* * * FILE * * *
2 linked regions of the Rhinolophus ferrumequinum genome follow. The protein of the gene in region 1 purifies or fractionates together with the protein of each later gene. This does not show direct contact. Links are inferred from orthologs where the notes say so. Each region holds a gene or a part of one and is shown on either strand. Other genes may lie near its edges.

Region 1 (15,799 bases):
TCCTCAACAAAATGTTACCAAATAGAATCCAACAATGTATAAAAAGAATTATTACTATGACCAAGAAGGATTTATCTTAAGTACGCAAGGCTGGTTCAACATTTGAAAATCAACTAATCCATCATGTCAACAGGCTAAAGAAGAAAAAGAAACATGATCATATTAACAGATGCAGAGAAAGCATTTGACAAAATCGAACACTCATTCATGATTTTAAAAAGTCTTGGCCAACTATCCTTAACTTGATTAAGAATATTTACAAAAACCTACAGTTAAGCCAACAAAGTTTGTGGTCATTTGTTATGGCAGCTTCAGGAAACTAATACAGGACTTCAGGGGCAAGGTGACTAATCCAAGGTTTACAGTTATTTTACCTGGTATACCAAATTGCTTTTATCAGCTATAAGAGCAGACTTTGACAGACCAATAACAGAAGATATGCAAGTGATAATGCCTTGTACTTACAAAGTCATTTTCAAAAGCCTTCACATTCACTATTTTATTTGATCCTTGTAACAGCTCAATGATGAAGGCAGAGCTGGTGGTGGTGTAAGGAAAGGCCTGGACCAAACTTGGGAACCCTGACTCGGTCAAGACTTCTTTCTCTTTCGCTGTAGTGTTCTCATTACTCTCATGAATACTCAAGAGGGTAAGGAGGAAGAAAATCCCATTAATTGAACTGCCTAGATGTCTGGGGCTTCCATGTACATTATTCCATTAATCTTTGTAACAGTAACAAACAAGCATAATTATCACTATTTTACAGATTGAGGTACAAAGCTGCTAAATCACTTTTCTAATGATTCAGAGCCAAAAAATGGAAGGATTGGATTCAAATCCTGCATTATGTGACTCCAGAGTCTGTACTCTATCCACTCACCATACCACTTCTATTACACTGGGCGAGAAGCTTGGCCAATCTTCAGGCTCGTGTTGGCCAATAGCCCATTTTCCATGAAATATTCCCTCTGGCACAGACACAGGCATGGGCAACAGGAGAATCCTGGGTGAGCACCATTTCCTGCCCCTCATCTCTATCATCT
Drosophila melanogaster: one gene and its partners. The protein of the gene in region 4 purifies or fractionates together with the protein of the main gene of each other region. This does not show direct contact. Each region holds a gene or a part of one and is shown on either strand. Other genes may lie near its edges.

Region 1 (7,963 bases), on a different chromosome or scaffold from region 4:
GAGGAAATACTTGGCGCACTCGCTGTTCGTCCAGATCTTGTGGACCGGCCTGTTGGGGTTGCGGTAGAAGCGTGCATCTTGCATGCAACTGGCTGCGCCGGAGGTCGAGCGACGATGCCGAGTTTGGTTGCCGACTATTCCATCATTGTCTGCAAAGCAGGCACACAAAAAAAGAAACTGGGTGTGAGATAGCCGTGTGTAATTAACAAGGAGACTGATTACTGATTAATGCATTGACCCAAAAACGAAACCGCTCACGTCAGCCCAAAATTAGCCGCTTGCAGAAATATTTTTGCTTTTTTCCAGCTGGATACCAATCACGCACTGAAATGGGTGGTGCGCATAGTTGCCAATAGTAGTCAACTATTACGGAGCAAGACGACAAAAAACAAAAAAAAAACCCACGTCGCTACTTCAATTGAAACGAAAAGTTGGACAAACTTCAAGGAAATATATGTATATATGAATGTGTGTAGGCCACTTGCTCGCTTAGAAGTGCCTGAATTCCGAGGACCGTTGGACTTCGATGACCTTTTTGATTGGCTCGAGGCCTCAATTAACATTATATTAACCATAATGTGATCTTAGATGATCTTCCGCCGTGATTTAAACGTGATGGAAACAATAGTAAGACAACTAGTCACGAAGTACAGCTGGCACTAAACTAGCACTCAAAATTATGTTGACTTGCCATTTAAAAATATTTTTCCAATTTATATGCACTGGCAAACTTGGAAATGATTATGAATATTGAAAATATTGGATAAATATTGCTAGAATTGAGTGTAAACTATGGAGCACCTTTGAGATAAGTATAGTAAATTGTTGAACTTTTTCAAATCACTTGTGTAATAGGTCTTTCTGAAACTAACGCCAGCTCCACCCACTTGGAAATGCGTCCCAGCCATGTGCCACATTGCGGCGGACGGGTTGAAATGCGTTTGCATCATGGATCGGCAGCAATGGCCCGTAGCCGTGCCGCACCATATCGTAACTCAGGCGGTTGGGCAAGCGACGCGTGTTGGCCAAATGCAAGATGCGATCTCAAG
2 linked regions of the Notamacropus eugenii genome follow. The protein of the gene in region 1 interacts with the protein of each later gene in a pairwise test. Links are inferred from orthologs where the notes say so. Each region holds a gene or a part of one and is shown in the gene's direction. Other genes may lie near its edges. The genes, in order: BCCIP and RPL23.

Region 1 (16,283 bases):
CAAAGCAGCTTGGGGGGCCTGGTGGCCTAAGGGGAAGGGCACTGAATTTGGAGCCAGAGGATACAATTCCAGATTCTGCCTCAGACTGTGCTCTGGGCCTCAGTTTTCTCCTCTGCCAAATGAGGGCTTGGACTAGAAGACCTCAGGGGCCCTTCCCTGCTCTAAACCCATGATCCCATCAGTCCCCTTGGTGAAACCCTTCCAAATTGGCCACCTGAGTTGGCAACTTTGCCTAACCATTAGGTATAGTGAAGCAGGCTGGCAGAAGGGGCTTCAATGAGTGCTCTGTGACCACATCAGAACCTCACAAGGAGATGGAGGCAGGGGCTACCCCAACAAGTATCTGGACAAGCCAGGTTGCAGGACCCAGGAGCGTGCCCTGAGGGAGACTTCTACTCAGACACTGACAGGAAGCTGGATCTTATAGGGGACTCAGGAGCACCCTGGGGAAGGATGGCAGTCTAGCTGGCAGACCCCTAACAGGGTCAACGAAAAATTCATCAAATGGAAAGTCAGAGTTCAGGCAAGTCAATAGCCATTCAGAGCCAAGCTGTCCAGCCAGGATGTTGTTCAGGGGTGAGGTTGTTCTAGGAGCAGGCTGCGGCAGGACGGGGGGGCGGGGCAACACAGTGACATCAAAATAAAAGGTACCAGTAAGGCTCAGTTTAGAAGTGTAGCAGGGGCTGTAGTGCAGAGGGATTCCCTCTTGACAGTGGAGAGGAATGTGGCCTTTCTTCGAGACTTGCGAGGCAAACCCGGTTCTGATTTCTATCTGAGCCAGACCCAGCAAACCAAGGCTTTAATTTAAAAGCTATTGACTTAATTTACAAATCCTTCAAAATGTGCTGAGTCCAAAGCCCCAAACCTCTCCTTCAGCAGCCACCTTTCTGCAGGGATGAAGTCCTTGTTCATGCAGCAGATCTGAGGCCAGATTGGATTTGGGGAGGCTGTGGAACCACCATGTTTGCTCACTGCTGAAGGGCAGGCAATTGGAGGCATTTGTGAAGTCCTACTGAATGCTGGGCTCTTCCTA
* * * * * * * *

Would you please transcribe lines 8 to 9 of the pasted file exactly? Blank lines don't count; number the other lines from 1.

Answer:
Region 1 (16,283 bases):
CAAAGCAGCTTGGGGGGCCTGGTGGCCTAAGGGGAAGGGCACTGAATTTGGAGCCAGAGGATACAATTCCAGATTCTGCCTCAGACTGTGCTCTGGGCCTCAGTTTTCTCCTCTGCCAAATGAGGGCTTGGACTAGAAGACCTCAGGGGCCCTTCCCTGCTCTAAACCCATGATCCCATCAGTCCCCTTGGTGAAACCCTTCCAAATTGGCCACCTGAGTTGGCAACTTTGCCTAACCATTAGGTATAGTGAAGCAGGCTGGCAGAAGGGGCTTCAATGAGTGCTCTGTGACCACATCAGAACCTCACAAGGAGATGGAGGCAGGGGCTACCCCAACAAGTATCTGGACAAGCCAGGTTGCAGGACCCAGGAGCGTGCCCTGAGGGAGACTTCTACTCAGACACTGACAGGAAGCTGGATCTTATAGGGGACTCAGGAGCACCCTGGGGAAGGATGGCAGTCTAGCTGGCAGACCCCTAACAGGGTCAACGAAAAATTCATCAAATGGAAAGTCAGAGTTCAGGCAAGTCAATAGCCATTCAGAGCCAAGCTGTCCAGCCAGGATGTTGTTCAGGGGTGAGGTTGTTCTAGGAGCAGGCTGCGGCAGGACGGGGGGGCGGGGCAACACAGTGACATCAAAATAAAAGGTACCAGTAAGGCTCAGTTTAGAAGTGTAGCAGGGGCTGTAGTGCAGAGGGATTCCCTCTTGACAGTGGAGAGGAATGTGGCCTTTCTTCGAGACTTGCGAGGCAAACCCGGTTCTGATTTCTATCTGAGCCAGACCCAGCAAACCAAGGCTTTAATTTAAAAGCTATTGACTTAATTTACAAATCCTTCAAAATGTGCTGAGTCCAAAGCCCCAAACCTCTCCTTCAGCAGCCACCTTTCTGCAGGGATGAAGTCCTTGTTCATGCAGCAGATCTGAGGCCAGATTGGATTTGGGGAGGCTGTGGAACCACCATGTTTGCTCACTGCTGAAGGGCAGGCAATTGGAGGCATTTGTGAAGTCCTACTGAATGCTGGGCTCTTCCTA